Coinbase CEO Brian Armstrong claims that, ahead of its legal action against the company, the SEC requested that the platform delist most crypto tokens, except bitcoin, according to a report from the Financial Times. Yahoo Finance Crypto Reporter David Hollerith breaks down the report.
- Well, early this morning we got more color on the clash between the Securities and Exchange Commission and Coinbase before the SEC filed legal action against the major US crypto exchange in June. Here to tell us more, we're joined by our senior reporter David Hollerith. So David, give us some context here.
DAVID HOLLERITH: Yeah, Rochelle. So as you mentioned, the SEC sued Coinbase at the beginning of June for allegedly operating an unregistered Securities Exchange. Now in the SEC's lawsuit, they named 13 different cryptocurrencies, including ADA and Sol, which they identified as crypto security assets.
Now according to this story from the Financial Times from earlier this morning, the Coinbase CEO Brian Armstrong said that ahead of launching the legal action against the crypto exchange, the SEC had asked Coinbase to delist more than 200 of its crypto tokens. And this essentially is everything but Bitcoin is what Armstrong was highlighting. And that is obviously far different from the 13 or so coins that are named in the lawsuit. And the implication here is pretty clear.
Armstrong has argued in his statement is that if Coinbase had agreed with the SEC and hadn't opposed it and this case hadn't gone to court, it would have essentially set a legal precedent for the crypto industry, which would have stilted it as far as how much it could grow in the US.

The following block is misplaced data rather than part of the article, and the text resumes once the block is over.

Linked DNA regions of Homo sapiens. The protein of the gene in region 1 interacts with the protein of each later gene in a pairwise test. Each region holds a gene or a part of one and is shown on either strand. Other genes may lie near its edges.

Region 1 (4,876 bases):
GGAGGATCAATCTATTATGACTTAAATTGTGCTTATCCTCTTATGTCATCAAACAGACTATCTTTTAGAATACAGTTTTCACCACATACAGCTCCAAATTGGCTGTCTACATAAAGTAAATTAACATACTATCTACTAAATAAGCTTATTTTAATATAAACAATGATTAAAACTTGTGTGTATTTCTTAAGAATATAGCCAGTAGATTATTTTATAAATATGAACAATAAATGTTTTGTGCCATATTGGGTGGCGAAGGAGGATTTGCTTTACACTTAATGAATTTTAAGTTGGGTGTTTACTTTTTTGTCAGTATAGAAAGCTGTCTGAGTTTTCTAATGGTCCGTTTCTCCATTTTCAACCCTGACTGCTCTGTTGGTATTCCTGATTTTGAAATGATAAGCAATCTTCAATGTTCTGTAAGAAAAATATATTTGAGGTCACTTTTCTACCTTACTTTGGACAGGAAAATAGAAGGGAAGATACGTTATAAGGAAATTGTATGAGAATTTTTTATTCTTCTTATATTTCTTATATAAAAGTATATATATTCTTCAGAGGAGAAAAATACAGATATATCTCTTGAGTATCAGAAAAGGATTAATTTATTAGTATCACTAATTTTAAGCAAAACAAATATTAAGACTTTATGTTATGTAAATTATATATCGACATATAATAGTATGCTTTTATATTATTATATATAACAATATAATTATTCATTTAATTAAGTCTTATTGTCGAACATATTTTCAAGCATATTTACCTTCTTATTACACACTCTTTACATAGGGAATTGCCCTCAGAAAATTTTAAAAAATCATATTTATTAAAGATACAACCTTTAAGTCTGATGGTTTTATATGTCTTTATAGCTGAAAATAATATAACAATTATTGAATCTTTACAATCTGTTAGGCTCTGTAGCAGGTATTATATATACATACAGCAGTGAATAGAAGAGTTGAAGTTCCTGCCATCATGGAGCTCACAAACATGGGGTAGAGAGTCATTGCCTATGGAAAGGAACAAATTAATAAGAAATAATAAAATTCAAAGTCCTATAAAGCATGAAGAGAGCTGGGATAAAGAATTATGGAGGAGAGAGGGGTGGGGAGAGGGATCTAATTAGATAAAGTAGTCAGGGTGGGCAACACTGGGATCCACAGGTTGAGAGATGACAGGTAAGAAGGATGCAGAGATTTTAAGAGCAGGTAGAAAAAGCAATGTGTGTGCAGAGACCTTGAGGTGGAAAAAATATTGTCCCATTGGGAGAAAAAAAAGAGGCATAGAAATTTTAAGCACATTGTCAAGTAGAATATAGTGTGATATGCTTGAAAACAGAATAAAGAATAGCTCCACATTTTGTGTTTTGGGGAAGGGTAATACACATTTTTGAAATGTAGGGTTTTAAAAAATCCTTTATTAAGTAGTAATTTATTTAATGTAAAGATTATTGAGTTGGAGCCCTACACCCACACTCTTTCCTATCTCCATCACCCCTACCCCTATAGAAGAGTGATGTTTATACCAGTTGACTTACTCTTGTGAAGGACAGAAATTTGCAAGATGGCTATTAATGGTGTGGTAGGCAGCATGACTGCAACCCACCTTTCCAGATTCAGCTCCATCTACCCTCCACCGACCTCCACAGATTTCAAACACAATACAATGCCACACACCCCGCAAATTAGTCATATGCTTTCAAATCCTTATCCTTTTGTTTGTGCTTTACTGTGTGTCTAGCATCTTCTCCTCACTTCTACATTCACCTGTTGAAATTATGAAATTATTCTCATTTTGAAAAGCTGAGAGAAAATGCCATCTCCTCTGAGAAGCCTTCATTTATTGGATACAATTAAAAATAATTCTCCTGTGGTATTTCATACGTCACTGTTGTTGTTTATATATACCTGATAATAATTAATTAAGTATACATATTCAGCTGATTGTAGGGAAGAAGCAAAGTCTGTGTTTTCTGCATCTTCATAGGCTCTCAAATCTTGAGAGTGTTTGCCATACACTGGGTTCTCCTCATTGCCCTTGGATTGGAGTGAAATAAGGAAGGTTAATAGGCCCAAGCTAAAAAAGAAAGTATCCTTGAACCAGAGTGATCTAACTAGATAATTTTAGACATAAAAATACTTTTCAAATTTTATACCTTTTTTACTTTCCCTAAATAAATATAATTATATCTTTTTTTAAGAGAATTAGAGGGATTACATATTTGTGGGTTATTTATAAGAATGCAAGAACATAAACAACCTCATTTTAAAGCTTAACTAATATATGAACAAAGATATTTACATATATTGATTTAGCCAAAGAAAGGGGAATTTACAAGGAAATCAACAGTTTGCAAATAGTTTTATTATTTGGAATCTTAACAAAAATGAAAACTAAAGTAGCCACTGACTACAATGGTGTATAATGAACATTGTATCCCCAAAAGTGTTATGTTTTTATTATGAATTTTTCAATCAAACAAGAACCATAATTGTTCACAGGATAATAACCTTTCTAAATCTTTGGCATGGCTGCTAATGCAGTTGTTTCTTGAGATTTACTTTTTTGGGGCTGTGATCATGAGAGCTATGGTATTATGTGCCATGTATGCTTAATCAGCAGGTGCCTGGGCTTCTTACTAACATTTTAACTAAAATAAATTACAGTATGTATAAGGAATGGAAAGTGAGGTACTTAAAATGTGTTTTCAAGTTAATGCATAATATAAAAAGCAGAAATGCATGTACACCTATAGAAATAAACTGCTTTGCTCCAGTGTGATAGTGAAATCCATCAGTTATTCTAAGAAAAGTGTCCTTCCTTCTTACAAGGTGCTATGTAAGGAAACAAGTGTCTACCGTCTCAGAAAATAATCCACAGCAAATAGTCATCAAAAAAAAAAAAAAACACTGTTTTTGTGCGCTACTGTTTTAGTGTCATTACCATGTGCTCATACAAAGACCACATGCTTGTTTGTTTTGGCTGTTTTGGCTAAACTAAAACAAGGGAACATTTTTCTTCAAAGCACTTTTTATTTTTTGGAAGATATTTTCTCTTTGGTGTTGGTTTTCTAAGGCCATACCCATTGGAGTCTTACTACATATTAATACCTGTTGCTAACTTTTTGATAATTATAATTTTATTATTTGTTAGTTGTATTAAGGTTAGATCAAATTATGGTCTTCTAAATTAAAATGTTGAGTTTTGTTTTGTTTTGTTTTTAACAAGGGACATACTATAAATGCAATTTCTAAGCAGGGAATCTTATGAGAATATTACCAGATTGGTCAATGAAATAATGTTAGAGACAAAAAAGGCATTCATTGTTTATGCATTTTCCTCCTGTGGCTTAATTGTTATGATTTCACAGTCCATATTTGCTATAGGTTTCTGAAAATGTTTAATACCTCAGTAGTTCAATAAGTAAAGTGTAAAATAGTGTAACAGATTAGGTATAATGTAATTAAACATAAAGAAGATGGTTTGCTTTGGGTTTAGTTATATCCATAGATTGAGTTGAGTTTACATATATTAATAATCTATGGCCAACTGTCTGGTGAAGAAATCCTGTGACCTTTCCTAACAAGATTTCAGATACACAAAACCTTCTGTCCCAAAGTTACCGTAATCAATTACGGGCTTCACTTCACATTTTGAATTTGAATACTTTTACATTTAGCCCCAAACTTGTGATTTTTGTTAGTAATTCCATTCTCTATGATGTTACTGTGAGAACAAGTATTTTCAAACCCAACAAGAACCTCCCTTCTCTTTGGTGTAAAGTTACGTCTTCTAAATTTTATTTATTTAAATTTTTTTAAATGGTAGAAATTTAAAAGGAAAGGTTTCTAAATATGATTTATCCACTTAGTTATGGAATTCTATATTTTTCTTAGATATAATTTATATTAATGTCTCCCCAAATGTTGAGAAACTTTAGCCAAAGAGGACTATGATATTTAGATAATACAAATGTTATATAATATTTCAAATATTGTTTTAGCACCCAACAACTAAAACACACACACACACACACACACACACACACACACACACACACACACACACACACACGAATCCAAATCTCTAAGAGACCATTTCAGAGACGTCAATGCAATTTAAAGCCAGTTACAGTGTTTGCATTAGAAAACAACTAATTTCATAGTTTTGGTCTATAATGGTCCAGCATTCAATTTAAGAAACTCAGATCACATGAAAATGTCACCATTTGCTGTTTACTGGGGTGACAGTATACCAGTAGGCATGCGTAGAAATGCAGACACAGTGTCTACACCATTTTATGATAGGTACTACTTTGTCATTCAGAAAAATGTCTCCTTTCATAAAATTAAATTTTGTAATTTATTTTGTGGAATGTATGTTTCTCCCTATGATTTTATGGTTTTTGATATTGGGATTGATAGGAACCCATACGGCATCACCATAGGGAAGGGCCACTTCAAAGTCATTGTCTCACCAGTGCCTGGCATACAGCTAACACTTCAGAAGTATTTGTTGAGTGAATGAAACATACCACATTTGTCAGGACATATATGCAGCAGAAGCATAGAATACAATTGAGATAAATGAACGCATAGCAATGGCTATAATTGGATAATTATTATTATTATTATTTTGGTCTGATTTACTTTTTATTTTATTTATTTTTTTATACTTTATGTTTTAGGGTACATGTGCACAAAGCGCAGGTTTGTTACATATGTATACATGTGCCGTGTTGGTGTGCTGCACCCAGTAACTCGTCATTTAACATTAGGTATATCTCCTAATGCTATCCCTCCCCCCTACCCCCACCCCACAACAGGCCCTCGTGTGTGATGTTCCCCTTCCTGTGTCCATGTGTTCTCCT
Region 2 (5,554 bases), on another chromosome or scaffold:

So again, this goes back to the legal murkiness between whether or not a cryptocurrency is a commodity or a security in the US. And there's not a clear law decided. There the SEC believes that most everything, except Bitcoin, in the crypto asset class is a security. And this is obviously now playing out a series of lawsuits in the courts. The most-- I guess the latest stage lawsuit of these we would bring up would be the Ripple case against the SEC.
So it's also interesting that owning Coinbase stock at this point has kind of become like a regulatory bet for investors on the crypto industry having sort of a more positive regulatory outlook in the near future. It's particularly interesting if you look at Coinbase's stock compared to Bitcoin.
So there's also this ETF situation that's been going on. BlackRock and a number of other asset managers have filed for a Bitcoin ETF, naming Coinbase is a major partner in those offerings. And that, of course, needs to be approved by the SEC. But around the time of the lawsuit and the BlackRock filing, Coinbase's stock has significantly outperformed Bitcoin.
And that's interesting because for most of its-- since its inception, for most of its trading history, Coinbase's stock has well underperformed Bitcoin. So we're seeing a huge outperformance over the month of July and we're going to continue to watch that obviously on Thursday when the company reports second quarter earnings. And we'll want to hear more about the regulatory side of things. It is interesting, though, that Coinbase, their financials are important as ever but it does seem like the legal clash right now is really defining how the stock performs.